Given that military action against the Barbary pirates was taken in the absence of a "declaration of war" at a time during which many of the Founders were still around, Paul's purism on this point does not appear to have been shared by the authors of the document he is citing as an authority.

On this, see Thomas Woods' Presidential War Powers:
Another incident frequently cited on behalf of a general presidential power to deploy American forces and commence hostilities involves Jefferson's policy toward the Barbary states, which demanded protection money from governments whose ships sailed the Mediterranean. Immediately prior to Jefferson's inauguration in 1801, Congress passed naval legislation that, among other things, provided for six frigates that "shall be officered and manned as the President of the United States may direct." It was to this instruction and authority that Jefferson appealed when he ordered American ships to the Mediterranean. In the event of a declaration of war on the United States by the Barbary powers, these ships were to "protect our commerce & chastise their insolence — by sinking, burning or destroying their ships & Vessels wherever you shall find them."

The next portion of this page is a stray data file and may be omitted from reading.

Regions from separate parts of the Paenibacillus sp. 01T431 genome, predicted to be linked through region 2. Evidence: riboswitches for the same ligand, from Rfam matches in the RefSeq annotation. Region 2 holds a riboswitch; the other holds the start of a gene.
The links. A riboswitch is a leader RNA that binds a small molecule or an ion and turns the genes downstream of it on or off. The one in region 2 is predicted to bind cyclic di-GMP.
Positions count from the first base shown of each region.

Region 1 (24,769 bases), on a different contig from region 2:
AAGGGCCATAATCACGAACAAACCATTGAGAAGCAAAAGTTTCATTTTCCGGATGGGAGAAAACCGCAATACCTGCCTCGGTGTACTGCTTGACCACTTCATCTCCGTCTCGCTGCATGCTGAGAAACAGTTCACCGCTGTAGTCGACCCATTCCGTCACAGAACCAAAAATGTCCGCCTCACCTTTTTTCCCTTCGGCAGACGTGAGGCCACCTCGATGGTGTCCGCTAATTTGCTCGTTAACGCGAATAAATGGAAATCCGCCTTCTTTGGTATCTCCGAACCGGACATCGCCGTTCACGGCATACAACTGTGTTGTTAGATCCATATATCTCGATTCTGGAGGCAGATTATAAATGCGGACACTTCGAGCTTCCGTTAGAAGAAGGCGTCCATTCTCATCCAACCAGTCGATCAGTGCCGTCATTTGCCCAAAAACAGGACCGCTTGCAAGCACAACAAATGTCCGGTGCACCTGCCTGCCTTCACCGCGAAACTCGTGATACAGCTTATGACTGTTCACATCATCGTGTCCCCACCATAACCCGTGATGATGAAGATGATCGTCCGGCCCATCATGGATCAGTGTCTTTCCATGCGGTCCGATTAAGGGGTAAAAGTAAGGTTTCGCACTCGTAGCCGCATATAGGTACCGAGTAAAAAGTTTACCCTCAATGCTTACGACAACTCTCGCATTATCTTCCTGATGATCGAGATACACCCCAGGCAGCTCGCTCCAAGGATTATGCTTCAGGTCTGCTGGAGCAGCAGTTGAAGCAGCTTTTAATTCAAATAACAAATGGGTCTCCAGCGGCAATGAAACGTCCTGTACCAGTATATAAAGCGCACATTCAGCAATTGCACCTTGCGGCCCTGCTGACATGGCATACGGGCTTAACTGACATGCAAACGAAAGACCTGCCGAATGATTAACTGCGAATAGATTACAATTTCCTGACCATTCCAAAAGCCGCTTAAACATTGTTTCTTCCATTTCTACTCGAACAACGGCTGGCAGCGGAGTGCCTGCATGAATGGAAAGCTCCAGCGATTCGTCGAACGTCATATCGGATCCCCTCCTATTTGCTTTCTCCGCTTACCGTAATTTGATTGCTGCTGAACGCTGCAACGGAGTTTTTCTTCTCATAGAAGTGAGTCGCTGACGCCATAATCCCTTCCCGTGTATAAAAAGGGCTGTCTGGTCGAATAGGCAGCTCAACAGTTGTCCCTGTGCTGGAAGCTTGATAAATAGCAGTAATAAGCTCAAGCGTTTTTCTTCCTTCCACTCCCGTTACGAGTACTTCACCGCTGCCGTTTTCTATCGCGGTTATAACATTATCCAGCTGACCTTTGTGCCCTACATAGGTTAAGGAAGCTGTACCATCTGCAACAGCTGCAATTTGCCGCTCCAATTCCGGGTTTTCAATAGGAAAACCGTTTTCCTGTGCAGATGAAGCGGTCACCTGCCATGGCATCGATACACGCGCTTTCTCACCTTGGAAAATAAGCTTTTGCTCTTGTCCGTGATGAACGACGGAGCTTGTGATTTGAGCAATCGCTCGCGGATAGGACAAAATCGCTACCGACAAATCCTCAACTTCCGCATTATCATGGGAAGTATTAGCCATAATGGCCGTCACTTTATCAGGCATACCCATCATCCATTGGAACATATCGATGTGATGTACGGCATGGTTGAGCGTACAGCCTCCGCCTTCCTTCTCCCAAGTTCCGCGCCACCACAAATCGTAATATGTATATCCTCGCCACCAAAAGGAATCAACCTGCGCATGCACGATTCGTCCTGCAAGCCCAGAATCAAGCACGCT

In late 1801, the pasha of Tripoli did declare war on the U.S. Jefferson sent a small force to the area to protect American ships and citizens against potential aggression, but insisted that he was "unauthorized by the Constitution, without the sanction of Congress, to go beyond the line of defense"; Congress alone could authorize "measures of offense also." Thus Jefferson told Congress: "I communicate [to you] all material information on this subject, that in the exercise of this important function confided by the Constitution to the Legislature exclusively their judgment may form itself on a knowledge and consideration of every circumstance of weight."

Jefferson consistently deferred to Congress in his dealings with the Barbary pirates. "Recent studies by the Justice Department and statements made during congressional debate," Fisher writes, "imply that Jefferson took military measures against the Barbary powers without seeking the approval or authority of Congress. In fact, in at least ten statutes, Congress explicitly authorized military action by Presidents Jefferson and Madison. Congress passed legislation in 1802 to authorize the President to equip armed vessels to protect commerce and seamen in the Atlantic, the Mediterranean, and adjoining seas. The statute authorized American ships to seize vessels belonging to the Bey of Tripoli, with the captured property distributed to those who brought the vessels into port. Additional legislation in 1804 gave explicit support for 'warlike operations against the regency of Tripoli, or any other of the Barbary powers.'"
Is Paul suggesting that the U.S. should have taken no interest in Soviet expansionism during the Cold War?